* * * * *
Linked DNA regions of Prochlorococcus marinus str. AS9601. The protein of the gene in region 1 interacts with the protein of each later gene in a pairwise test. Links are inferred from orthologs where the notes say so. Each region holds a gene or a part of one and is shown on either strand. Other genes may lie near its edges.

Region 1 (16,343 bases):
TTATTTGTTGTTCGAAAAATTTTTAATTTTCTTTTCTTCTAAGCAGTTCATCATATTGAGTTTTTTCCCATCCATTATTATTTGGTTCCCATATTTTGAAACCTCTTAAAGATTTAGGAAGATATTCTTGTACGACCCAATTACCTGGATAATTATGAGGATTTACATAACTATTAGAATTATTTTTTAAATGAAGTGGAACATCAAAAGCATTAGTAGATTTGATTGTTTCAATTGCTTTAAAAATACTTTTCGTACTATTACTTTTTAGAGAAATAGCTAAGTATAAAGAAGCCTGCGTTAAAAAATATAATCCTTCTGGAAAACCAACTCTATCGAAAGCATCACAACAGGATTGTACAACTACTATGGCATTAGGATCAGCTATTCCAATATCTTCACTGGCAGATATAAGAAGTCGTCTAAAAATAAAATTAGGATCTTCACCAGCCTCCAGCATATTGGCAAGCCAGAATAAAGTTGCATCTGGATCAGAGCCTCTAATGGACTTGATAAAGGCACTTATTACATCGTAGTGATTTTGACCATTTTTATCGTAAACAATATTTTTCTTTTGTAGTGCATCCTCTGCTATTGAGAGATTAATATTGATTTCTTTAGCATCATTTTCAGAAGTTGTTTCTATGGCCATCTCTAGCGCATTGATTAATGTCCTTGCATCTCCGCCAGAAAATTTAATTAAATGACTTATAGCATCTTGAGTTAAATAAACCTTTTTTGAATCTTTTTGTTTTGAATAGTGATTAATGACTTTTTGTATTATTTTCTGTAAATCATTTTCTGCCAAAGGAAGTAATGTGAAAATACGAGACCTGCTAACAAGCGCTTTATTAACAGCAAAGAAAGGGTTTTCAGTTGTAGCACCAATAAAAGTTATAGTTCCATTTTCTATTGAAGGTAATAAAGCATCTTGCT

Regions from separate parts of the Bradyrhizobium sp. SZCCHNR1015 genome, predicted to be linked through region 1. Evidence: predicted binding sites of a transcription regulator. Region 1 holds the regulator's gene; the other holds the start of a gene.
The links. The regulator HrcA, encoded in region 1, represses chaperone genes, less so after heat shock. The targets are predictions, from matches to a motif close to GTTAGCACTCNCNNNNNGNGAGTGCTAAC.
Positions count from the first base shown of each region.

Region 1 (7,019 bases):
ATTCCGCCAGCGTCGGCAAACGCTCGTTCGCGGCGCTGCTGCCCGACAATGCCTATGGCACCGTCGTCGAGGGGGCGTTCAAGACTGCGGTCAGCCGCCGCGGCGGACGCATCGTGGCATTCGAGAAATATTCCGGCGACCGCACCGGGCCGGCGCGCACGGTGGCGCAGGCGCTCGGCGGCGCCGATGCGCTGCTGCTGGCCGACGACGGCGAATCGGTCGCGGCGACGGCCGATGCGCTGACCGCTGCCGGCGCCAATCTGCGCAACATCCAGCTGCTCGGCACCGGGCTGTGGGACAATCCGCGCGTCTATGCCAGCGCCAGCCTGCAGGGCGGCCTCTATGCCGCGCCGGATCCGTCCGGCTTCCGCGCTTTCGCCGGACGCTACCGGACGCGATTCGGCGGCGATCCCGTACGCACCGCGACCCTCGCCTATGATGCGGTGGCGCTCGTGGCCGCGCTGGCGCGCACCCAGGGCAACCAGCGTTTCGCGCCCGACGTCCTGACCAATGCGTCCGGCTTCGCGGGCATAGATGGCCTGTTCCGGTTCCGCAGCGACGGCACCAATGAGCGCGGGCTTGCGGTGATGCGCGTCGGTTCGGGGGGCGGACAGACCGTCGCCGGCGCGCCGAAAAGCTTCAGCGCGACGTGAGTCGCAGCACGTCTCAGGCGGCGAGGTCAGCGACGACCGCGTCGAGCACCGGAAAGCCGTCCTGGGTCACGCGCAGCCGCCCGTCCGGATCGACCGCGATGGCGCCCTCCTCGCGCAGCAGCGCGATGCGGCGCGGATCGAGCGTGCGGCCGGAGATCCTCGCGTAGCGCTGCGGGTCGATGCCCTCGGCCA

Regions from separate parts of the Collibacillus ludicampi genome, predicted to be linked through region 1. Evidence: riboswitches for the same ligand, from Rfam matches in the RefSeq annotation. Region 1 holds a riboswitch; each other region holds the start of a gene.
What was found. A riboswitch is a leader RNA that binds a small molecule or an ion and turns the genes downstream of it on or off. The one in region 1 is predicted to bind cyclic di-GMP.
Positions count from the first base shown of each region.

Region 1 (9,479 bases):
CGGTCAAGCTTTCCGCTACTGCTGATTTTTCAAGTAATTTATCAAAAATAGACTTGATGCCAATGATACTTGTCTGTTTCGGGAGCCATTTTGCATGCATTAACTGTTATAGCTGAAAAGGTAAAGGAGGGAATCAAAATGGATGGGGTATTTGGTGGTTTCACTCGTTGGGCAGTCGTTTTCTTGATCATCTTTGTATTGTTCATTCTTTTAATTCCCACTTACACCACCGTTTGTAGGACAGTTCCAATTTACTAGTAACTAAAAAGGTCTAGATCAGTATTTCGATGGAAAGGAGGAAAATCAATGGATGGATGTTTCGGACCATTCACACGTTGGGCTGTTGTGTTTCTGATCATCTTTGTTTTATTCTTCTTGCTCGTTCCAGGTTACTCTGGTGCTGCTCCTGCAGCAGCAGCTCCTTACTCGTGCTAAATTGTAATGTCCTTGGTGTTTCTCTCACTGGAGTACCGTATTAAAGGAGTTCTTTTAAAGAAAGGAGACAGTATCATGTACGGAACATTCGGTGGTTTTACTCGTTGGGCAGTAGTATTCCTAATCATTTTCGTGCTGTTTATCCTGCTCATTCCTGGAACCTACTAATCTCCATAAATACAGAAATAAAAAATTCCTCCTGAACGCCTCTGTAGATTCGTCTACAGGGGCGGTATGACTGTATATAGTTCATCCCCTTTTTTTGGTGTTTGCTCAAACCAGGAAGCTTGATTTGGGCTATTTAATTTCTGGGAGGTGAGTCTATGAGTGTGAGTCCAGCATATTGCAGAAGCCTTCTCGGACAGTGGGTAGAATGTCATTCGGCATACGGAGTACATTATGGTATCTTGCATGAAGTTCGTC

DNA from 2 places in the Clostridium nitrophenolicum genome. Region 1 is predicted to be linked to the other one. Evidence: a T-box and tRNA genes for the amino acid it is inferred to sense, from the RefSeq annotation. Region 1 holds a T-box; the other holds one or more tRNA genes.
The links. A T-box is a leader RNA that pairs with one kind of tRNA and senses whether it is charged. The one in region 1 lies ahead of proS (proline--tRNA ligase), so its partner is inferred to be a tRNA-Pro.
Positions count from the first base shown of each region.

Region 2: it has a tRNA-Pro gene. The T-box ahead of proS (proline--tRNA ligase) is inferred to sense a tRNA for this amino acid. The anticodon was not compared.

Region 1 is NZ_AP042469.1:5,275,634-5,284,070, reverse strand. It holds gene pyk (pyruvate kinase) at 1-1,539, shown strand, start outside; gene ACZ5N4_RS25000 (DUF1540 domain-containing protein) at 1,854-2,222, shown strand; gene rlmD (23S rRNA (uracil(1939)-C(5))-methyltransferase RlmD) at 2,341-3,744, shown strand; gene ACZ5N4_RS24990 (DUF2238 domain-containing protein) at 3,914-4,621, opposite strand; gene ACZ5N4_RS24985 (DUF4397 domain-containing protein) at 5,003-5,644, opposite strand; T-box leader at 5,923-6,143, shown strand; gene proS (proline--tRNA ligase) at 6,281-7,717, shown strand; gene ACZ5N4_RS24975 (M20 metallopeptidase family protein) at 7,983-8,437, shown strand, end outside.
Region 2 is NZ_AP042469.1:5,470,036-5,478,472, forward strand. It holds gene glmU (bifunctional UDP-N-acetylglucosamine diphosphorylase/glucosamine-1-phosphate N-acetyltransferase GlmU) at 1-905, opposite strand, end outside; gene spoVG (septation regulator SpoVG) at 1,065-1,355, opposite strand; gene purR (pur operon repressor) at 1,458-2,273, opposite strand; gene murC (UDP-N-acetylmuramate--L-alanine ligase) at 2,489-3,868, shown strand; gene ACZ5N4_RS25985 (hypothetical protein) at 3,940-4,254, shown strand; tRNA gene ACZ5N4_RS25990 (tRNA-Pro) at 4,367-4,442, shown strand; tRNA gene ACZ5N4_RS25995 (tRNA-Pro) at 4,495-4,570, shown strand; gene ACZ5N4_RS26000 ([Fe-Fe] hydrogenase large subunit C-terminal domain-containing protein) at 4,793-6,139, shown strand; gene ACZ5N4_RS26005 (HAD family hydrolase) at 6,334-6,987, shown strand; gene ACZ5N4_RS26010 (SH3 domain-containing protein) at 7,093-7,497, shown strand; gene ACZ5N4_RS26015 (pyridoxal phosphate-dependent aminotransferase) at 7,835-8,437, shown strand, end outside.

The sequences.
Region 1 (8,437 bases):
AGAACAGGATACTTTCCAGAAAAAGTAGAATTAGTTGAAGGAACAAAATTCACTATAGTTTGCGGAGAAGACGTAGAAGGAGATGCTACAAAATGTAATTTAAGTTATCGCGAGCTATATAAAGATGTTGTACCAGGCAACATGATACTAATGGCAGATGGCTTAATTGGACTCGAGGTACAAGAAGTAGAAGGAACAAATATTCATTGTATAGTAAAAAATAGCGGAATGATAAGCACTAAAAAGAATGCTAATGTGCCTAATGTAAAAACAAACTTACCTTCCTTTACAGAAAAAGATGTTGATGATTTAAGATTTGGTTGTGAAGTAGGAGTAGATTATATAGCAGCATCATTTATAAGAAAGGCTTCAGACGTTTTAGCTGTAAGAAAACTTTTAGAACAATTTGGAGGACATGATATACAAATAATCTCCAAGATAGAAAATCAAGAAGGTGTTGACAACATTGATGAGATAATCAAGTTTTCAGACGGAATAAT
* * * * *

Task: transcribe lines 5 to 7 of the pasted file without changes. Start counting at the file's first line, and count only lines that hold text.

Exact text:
The links. The regulator HrcA, encoded in region 1, represses chaperone genes, less so after heat shock. The targets are predictions, from matches to a motif close to GTTAGCACTCNCNNNNNGNGAGTGCTAAC.
Positions count from the first base shown of each region.

Region 1 (7,019 bases):